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School Marketing Blog

The professional school marketing manager needs to be up-to-date with the latest school marketing strategies and resources to successfully implement the school marketing plan. This school marketing blog enables school marketing professionals to engage in blog discussions relating to the school marketing issues of today. The 'School Marketing Manual for the Digital Age (3rd ed)', 2011, by Bryan Foster, forms the basis for most of these blog posts.

Top 10 Free School Marketing Strategies

Monday, April 02, 2012

Free or Inexpensive

A successful school marketing plan and budget will need to incorporate most of the top ten free school marketing strategies if it is to be successful. The top 10 strategies can be free, or at least relatively inexpensive, depending on the school’s present arrangements.

By effectively using the media and the school website, there should be little expense activating these top 10 strategies, especially when the digital option is the primary method used, instead of hardcopies. If it can assumed that the school has a website, which can be managed by the school, as well as a school signboard and a good digital camera, then these strategies can be implemented for free or little expense.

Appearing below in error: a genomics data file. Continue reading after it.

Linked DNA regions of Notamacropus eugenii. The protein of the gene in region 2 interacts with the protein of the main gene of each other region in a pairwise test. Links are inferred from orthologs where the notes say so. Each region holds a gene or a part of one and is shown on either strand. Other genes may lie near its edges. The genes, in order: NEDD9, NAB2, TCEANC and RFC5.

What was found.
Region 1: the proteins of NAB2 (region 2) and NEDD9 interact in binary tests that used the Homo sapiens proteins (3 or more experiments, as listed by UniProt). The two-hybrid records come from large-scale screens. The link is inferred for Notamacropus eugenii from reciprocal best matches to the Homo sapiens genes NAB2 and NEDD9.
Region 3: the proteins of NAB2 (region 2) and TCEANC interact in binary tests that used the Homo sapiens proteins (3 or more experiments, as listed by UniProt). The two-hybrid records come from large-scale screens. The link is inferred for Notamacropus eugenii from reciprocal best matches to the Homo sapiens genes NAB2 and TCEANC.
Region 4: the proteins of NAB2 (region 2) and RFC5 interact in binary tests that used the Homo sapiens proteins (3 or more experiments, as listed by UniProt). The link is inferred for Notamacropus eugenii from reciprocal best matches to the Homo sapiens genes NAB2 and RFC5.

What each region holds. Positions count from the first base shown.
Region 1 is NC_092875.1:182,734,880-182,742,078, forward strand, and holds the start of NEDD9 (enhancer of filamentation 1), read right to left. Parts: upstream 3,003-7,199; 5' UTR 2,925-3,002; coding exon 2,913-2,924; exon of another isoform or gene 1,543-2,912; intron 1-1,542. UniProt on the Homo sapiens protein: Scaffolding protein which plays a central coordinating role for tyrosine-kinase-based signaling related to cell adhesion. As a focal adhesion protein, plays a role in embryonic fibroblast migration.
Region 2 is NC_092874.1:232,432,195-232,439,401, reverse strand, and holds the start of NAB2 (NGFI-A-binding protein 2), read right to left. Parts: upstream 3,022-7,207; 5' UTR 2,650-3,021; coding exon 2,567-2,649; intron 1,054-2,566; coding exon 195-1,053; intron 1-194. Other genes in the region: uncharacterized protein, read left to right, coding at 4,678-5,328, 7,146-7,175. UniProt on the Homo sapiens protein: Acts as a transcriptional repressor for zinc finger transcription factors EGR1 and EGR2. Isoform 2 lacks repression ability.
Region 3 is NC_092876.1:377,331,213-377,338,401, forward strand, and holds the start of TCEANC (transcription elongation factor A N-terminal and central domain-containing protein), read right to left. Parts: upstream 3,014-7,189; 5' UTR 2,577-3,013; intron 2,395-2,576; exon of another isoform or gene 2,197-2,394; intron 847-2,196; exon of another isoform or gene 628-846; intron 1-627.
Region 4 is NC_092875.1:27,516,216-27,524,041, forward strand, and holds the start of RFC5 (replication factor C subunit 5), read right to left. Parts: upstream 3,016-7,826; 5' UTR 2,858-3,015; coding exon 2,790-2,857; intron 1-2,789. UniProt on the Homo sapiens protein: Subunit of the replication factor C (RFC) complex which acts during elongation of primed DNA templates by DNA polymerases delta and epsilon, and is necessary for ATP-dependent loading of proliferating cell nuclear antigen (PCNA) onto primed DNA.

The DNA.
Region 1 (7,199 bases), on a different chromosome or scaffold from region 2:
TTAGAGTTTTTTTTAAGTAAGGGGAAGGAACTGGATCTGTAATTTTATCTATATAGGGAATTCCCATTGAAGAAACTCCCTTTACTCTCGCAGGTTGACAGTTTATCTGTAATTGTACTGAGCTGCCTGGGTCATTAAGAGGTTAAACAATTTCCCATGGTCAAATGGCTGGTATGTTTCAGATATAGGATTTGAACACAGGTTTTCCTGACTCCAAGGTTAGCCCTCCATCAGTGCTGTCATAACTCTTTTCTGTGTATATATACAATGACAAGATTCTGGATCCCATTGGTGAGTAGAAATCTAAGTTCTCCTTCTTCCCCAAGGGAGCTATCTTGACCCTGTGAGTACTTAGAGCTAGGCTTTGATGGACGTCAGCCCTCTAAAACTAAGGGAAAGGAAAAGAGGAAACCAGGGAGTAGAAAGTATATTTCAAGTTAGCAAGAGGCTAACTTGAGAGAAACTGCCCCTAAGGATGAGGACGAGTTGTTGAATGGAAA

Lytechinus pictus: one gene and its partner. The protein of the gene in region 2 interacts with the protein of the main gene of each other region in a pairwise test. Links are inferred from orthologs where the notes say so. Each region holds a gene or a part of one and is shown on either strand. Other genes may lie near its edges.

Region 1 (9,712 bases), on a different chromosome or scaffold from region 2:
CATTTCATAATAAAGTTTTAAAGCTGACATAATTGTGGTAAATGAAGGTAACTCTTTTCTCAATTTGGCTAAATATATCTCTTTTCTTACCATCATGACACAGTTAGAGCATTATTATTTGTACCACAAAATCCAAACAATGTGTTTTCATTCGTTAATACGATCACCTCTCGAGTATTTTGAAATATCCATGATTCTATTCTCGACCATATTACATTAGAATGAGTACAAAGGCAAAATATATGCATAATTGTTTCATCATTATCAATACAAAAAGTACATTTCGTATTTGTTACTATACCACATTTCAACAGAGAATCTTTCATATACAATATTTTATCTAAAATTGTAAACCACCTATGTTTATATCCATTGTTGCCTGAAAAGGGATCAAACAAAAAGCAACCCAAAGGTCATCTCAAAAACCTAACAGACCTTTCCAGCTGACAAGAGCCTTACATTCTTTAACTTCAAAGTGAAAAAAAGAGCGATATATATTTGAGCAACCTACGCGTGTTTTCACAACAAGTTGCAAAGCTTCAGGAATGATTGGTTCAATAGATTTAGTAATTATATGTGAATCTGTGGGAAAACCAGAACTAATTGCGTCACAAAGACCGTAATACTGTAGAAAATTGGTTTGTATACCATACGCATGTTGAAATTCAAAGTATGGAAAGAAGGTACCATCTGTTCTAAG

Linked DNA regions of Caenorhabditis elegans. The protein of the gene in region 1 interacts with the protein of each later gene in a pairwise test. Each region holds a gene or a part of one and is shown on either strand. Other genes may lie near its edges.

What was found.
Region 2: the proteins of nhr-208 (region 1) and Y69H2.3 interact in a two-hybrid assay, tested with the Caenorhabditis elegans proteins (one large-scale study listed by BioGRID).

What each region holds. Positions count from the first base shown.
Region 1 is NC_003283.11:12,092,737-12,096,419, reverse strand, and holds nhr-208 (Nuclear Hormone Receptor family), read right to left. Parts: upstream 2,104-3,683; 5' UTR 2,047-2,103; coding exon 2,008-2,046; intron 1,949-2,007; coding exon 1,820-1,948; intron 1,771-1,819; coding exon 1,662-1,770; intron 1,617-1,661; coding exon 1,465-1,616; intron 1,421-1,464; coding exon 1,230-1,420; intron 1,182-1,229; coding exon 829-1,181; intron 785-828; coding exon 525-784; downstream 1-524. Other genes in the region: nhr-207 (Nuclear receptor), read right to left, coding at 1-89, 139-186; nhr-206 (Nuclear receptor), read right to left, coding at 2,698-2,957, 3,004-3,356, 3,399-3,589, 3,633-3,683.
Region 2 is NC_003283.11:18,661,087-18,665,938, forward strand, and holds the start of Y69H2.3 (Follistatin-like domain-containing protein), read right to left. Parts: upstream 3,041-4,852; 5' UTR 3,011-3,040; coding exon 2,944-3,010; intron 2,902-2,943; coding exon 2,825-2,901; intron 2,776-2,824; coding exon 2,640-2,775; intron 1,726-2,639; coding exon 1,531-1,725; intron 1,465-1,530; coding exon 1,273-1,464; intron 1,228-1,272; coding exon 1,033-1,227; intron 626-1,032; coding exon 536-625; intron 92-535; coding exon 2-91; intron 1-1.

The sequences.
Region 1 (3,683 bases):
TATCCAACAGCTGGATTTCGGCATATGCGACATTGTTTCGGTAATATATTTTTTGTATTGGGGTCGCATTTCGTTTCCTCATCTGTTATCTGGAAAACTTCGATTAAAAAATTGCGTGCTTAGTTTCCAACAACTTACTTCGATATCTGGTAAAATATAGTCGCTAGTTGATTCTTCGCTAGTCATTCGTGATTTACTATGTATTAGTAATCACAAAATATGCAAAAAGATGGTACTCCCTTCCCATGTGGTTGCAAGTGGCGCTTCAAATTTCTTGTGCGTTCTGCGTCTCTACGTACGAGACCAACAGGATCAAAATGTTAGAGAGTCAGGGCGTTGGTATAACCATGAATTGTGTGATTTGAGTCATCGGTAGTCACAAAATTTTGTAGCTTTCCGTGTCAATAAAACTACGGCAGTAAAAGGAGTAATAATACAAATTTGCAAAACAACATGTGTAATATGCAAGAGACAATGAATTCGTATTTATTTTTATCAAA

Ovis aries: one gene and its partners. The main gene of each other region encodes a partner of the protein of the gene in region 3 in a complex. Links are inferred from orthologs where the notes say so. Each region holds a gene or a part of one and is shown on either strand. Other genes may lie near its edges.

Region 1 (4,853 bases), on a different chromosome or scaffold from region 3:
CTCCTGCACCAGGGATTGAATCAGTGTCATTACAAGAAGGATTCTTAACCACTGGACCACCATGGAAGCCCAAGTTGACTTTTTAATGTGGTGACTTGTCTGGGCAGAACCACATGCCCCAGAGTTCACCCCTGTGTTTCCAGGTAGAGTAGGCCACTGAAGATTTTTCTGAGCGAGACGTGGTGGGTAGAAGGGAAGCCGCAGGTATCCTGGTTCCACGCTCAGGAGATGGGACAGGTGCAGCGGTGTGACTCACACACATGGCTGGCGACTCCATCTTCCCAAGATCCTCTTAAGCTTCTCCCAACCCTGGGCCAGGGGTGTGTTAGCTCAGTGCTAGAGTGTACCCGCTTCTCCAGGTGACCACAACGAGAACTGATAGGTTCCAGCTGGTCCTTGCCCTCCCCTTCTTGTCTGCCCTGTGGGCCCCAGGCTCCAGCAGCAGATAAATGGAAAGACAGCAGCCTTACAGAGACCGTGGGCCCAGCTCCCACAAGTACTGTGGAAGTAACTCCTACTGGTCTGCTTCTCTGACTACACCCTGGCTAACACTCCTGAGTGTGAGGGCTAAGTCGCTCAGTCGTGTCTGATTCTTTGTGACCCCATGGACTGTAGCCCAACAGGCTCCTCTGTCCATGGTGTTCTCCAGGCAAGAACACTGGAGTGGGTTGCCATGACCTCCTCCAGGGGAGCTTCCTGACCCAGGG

The first strategy is in itself free, yet is also reliant upon a number of other key strategies to be implemented successfully – ‘Word of Mouth’.

Top 10 Free School Marketing Strategies

1.    Word of Mouth - School's Reputation
2.    Quality Teaching and Opportunities for Students – Curricula and Extra Curricula Activities
3.    Professionalism of staff in action and appearance
4.    School Website
5.    Use of the Media - both traditional and contemporary – including editorial, images  and advertising
6.    Information Sessions - night and day times – including observation of the school in action (a transparent approach), parent nights, entertainment by students, school boards and parent associations, open days, etc.
7.    Newsletters and Flyers - digital (and hardcopy where needed)
8.    Front Signboard
9.    Social Networking Sites e.g. Facebook and Twitter
10.  Cross Information (within the region’s schools or parish)

The number 1 strategy, ‘Word of Mouth’, is dependent on those espousing various views about the school being well informed. To do this, the next 9 strategies have an important role to play.

The school needs:

•    to have a high quality curriculum,
•    an easy to use professional website,
•    the ability to engage the local media so that the good stories are told to the whole community, and even the negative stories being told with the school’s professional approach for solutions being seen in a positive light,
•    openness to various visits to the school and
•    the acceptance of the place of the digital flyers and newsletters

•    acknowledgement of the place of social media in today’s digital world.

Conclusion